Five Ways National Parks Are Embracing Technology

Cell phones and other screens don’t have to detract from the park experience

NPS/Neal Herbert

August 25 marks the 100th birthday of America’s National Park Service, once described by author Wallace Stegner as the “best idea” America ever had. When the NPS was founded in 1916, telephones were a rarity, the first television station was more than a decade away and the internet wasn’t yet a twinkle in Al Gore’s grandfather’s eye. Today, technology can detract from the park experience, but it can also enhance it greatly. Here are some of the coolest, most innovative ways to use technology to enrich your park visit this summer.

Spotting bears in real time with #bearcam

Seeing brown bears in the wild is one of the highlights of visiting Alaska’s Katmai National Park. In summer, you can stand on a platform and watch bears snatch sockeye salmon out of the Brooks River, spot them meandering through the forest in the park’s Pacific Coast backcountry or swoop in via helicopter to watch them munching clams in Hallo Bay. But to see bears in more remote locations, or in situations where it would be dangerous to get close, visitors can turn to Katmai’s multiple bear cameras, which broadcast live footage. There’s even an underwater river camera, which often catches bears paddling happily in pursuit of salmon. Katmai isn’t the only park with a wildlife cam. The Kelp Cam of Channel Islands National Park captures sea lions, fish and anemones.

Street View your way through the National Parks

In honor of the centennial, Google and the NPS have teamed up to offer Street View of more than three dozen national parks and historic sites. Wander the bleached, cactus-lined footpaths of West Texas’s Guadalupe Mountains National Park, explore Alcatraz up close, take in the arid landscape of Petrified Forest National Park or see the battle monuments at Vicksburg. The project also includes pictures and photos of artifacts from the various parks and sites—a cast of Lincoln’s face, beaded Cheyenne moccasins from the Grand Teton National Park collection and Thomas Cole paintings of Niagara Falls.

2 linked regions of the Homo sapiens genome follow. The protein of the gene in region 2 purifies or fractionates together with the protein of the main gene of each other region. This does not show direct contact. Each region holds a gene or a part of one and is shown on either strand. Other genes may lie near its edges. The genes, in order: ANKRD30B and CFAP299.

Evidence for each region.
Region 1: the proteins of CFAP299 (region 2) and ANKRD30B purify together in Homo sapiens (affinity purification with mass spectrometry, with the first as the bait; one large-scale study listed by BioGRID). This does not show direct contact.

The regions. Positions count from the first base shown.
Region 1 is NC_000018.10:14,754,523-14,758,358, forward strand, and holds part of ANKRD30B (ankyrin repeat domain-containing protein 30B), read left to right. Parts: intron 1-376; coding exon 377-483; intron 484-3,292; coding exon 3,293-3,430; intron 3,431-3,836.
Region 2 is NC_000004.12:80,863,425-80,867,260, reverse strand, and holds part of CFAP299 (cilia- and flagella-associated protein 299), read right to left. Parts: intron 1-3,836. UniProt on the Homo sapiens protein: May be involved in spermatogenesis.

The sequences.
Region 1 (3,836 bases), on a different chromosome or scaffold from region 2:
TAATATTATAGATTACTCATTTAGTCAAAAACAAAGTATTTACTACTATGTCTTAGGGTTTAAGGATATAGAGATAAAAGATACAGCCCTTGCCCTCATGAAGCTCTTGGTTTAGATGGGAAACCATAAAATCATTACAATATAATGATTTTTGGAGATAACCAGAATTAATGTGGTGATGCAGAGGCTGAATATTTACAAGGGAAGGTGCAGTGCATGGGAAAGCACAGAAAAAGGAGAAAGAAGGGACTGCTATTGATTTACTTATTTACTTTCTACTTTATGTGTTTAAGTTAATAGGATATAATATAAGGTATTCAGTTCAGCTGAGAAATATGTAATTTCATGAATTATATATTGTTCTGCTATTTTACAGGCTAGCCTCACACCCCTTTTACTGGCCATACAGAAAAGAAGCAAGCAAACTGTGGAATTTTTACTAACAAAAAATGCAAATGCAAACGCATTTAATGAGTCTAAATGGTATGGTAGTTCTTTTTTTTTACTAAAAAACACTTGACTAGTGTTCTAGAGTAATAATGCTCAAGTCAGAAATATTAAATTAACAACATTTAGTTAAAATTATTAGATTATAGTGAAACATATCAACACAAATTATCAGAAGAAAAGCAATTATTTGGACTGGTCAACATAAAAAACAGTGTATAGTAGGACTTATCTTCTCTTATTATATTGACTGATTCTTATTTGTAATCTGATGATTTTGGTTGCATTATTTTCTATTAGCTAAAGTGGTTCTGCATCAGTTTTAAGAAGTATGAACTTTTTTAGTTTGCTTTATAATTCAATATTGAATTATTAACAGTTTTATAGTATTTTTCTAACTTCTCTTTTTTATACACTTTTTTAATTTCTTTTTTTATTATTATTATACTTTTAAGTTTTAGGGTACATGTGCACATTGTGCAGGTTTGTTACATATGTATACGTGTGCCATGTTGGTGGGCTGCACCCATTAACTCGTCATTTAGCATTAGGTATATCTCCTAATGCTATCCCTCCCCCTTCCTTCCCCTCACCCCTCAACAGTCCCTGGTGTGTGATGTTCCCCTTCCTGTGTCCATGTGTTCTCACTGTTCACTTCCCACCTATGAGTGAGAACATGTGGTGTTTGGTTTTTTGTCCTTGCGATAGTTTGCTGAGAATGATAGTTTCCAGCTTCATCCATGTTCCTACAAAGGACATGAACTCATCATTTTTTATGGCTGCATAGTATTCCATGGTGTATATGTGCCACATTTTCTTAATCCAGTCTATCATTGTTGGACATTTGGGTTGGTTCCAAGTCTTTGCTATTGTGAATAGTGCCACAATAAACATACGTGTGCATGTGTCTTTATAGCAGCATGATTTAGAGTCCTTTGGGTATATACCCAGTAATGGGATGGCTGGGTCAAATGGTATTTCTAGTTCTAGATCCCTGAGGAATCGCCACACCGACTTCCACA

Take a ranger tour, by cell phone

Visitors to the Grand Canyon can use their cell phones to listen to ranger narration of various sites along the South Rim. The 30 short pieces of narration touch on topics from Native American history to geology, and air quality to flora and fauna. Of course, like many national parks, the Grand Canyon has little cell phone service off the beaten path, so visitors to further-flung locales will have to guide themselves the old-fashioned way. Various other NPS sites, such as the Harry S. Truman Historic Site and the Minute Man National Historical Park, offer similar services.

Use technology wisely with the Acadia Youth Technology Team

At Maine’s Acadia National Park, the Acadia Youth Technology Team is a teen-run think tank dedicated to coming up with ways of using technology smartly in Acadia and other parks (hint: no playing Pokémon Go near the sea cliffs). Projects have included labeling plants with QR codes so visitors can look up additional information, hooking up a TV screen to a camera in a falcon nest and creating a 3D model of an ancient walrus skull found in the park.

Listen to park podcasts


An increasing number of national parks are producing podcasts, perfect for listening to on your drive in, when rural roads may mean no radio or cell phone service. The Grand Canyon’s podcasts can help you plan your hikes or teach you about park geology and wildlife. Listen to Bryce Canyon’s podcasts to learn about prairie dogs or hear about the park’s early railroad history. Mammoth Cave’s podcast teaches listeners about the park’s ubiquitous bats. Yosemite’s podcasts include interviews with a park search and rescue leader and members of the park’s small community of residents.

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